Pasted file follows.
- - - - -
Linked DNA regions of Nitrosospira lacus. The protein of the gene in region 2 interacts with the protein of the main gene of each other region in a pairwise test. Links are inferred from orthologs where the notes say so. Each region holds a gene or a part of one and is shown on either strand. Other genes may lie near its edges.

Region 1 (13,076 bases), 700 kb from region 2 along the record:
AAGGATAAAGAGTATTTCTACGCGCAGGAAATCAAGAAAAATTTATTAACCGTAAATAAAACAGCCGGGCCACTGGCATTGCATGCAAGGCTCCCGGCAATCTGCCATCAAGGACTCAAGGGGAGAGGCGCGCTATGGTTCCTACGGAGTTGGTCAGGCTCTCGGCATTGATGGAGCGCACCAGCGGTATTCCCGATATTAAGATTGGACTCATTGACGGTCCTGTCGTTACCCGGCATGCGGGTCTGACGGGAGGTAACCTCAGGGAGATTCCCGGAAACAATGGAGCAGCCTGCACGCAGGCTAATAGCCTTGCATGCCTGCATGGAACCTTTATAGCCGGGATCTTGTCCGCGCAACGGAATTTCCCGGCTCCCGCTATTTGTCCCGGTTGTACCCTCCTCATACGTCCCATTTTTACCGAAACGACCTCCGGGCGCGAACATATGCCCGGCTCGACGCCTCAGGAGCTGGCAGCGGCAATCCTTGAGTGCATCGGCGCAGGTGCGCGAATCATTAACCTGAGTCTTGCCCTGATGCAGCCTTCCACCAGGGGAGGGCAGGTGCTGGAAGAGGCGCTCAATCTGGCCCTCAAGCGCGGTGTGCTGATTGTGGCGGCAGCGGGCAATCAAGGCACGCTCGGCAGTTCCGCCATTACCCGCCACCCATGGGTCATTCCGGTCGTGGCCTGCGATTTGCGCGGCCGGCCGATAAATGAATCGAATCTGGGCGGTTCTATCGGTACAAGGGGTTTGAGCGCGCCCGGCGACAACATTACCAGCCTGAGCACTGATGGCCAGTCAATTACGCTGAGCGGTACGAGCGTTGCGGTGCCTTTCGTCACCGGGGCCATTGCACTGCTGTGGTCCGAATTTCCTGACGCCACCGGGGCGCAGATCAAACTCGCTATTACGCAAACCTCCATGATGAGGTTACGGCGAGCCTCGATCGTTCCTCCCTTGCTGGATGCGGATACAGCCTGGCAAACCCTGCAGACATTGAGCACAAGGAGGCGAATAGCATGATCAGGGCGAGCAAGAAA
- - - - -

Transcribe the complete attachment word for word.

Linked DNA regions of Nitrosospira lacus. The protein of the gene in region 2 interacts with the protein of the main gene of each other region in a pairwise test. Links are inferred from orthologs where the notes say so. Each region holds a gene or a part of one and is shown on either strand. Other genes may lie near its edges.

Region 1 (13,076 bases), 700 kb from region 2 along the record:
AAGGATAAAGAGTATTTCTACGCGCAGGAAATCAAGAAAAATTTATTAACCGTAAATAAAACAGCCGGGCCACTGGCATTGCATGCAAGGCTCCCGGCAATCTGCCATCAAGGACTCAAGGGGAGAGGCGCGCTATGGTTCCTACGGAGTTGGTCAGGCTCTCGGCATTGATGGAGCGCACCAGCGGTATTCCCGATATTAAGATTGGACTCATTGACGGTCCTGTCGTTACCCGGCATGCGGGTCTGACGGGAGGTAACCTCAGGGAGATTCCCGGAAACAATGGAGCAGCCTGCACGCAGGCTAATAGCCTTGCATGCCTGCATGGAACCTTTATAGCCGGGATCTTGTCCGCGCAACGGAATTTCCCGGCTCCCGCTATTTGTCCCGGTTGTACCCTCCTCATACGTCCCATTTTTACCGAAACGACCTCCGGGCGCGAACATATGCCCGGCTCGACGCCTCAGGAGCTGGCAGCGGCAATCCTTGAGTGCATCGGCGCAGGTGCGCGAATCATTAACCTGAGTCTTGCCCTGATGCAGCCTTCCACCAGGGGAGGGCAGGTGCTGGAAGAGGCGCTCAATCTGGCCCTCAAGCGCGGTGTGCTGATTGTGGCGGCAGCGGGCAATCAAGGCACGCTCGGCAGTTCCGCCATTACCCGCCACCCATGGGTCATTCCGGTCGTGGCCTGCGATTTGCGCGGCCGGCCGATAAATGAATCGAATCTGGGCGGTTCTATCGGTACAAGGGGTTTGAGCGCGCCCGGCGACAACATTACCAGCCTGAGCACTGATGGCCAGTCAATTACGCTGAGCGGTACGAGCGTTGCGGTGCCTTTCGTCACCGGGGCCATTGCACTGCTGTGGTCCGAATTTCCTGACGCCACCGGGGCGCAGATCAAACTCGCTATTACGCAAACCTCCATGATGAGGTTACGGCGAGCCTCGATCGTTCCTCCCTTGCTGGATGCGGATACAGCCTGGCAAACCCTGCAGACATTGAGCACAAGGAGGCGAATAGCATGATCAGGGCGAGCAAGAAA